Valyruh’s #CBR5 Review #58: Silken Prey by John Sandford

If you like action and political thrillers, this is the book for you. Political corruption, power lust and sociopaths are the lead characters in Silken Prey , and we the readers get to shiver in anticipation as the plot unfolds  and we watch Sandford’s favorite cop Lucas Davenport struggle to find the bad guys when we know who they are from the get-go.

Sandford starts this latest novel of his with the brutal murder of a political fixer, and escalates from there to a political conspiracy that has the potential to reach the White House some day if not stopped in its tracks. Sandford cleverly chooses as his super-villain a smart, gorgeous and supremely wealthy young woman who is Democratic candidate for the Senate, and happens to have lots of political savvy, a narcissistic personality, and not a shred of a conscience when it comes to getting her way. The person she is trying to defeat is Porter Smalls, a personable good-ole-boy Republican right-winger who likes women a little too much and too obviously. The governor of Minnesota, a Dem, is nonetheless friends with Smalls and brings Davenport in when Smalls’ office computer is discovered to have nasty child-porn on it just days before the election. The dirty tricks escalate rapidly to murder, as Davenport races to expose the conspiracy before the election.

Sandford’s writing, as always, is smooth, clever, and fast-moving, and the plot of Silken Prey is an intricate one, full of political and social cross currents that beg comparison to the politics of today on both a small and large scale.  I especially liked the fact that Sandford left the ending deliberately unsatisfying as a way of reminding his readers that there are no easy solutions to the problem of political corruption, and that we cannot ever let down our guard when it comes to choosing who to hand the reins of power to.  I found hero Davenport to be somewhat less interesting than in Sandford’s earlier novels where we were still learning about this complex character. In Silken Prey, he is but a means to an end and not a very vivid one, which is somewhat disappointing. Nonetheless, it took courage for Sandford to delve into the sordid life behind the scenes of much of today’s politicking, and he made it sufficiently believable and sufficiently compelling to keep me along for the ride.

Captain Tuttle’s #CBR5 Review #6 – Mad River by John Sandford

I’ve done a ton of driving this week: Tampa to Miami and back again (in one day), out to Ocala, and various other shorter trips. Hours and hours and hours of driving. Did y’all know that the Cracker Barrel (that’s a “restaurant,” for those of you who live places they ain’t) has a book-on-CD rental deal? You can go to the CB, grab a book, and go. Well, after they charge you what it would cost to buy the book-on-CD. Then you do your travelling, and return the CDs to any other Cracker Barrel anywhere. Then they figure out the rental fee, and you get the rest back. Costs a little more than the library, but (given funding) with better hours. Oh, and it’s a fairly red-state operation, so a lot of the books available are Glenn Beckish and John Grishamy, so often one is stuck with picking the best of a bad lot.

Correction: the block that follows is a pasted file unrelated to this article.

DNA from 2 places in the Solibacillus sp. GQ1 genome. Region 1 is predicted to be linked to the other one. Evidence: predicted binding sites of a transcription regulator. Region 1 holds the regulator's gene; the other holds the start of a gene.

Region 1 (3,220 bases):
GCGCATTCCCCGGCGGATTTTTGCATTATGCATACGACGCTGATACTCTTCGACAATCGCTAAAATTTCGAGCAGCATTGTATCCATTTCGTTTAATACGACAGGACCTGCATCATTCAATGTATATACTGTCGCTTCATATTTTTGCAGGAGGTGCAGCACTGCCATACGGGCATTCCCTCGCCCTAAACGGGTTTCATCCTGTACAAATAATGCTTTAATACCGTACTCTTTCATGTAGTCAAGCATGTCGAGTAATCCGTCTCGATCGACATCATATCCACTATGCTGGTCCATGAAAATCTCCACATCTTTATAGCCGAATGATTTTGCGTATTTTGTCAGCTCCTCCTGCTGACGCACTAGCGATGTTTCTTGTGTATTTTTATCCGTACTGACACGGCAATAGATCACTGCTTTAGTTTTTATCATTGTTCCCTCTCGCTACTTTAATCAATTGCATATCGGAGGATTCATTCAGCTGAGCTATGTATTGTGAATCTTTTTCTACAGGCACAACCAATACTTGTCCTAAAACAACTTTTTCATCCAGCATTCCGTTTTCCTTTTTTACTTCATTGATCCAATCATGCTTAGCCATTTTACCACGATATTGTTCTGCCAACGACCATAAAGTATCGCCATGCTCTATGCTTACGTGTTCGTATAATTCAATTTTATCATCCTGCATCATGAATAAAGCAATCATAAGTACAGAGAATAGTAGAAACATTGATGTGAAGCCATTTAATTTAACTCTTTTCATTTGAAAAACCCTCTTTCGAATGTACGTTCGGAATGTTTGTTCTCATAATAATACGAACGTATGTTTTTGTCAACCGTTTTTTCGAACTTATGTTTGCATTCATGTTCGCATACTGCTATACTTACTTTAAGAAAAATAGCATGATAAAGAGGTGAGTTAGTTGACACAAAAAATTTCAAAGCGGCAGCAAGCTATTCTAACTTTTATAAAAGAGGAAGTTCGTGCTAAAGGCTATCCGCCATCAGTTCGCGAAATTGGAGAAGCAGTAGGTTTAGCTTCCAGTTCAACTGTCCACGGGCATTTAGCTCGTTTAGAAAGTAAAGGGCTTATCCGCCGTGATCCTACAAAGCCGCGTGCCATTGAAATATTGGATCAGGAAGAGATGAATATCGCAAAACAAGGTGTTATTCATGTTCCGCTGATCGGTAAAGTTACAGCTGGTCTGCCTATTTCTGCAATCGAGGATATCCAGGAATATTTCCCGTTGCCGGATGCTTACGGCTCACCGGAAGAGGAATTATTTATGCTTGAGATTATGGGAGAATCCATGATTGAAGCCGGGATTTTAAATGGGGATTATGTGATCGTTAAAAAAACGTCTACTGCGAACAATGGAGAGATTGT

I kind of felt that way about this book – looked like pulp fiction, but at least no one was trying to convert me to anything. I had heard of Sandford and his Prey/Lucas Davenport novels. Not sure if I’ve read any, but I was at least familiar with the name. The jacket copy was pretty standard, murder, mayhem, clever dicks (that’s short for detective, potty mind), stuff like that. In this one, some young Minnesotans go on a killing spree. There are no spoilers here, the book opens with the three killers committing their first two murders. They want to think they’re Bonnie & Clyde (and that other guy), but Bonnie & Clyde had two brain cells to rub together. These kids don’t, for sure. There are some complications behind one of the murders, and the whys and wherefores.

This book features Virgil Flowers, as kind of a spin-off of the Davenport stories (and, if you look at all of those books, it’s a wonder there’s anyone left alive there). I had no idea who the guy is, and this book is not the first in the series, but it was easy enough to follow. It was interesting, and repeatedly noted by the characters, that the cops knew who did it, but couldn’t find them, so the killings kept happening.

The story was more Starkweather/Fugate than Bonnie/Clyde, but with a couple of twists. It was a fine listen (can’t call it a read), and definitely kept me interested whilst driving all over the damn state. I may check out a few others, but I may stick to the “on CD” option.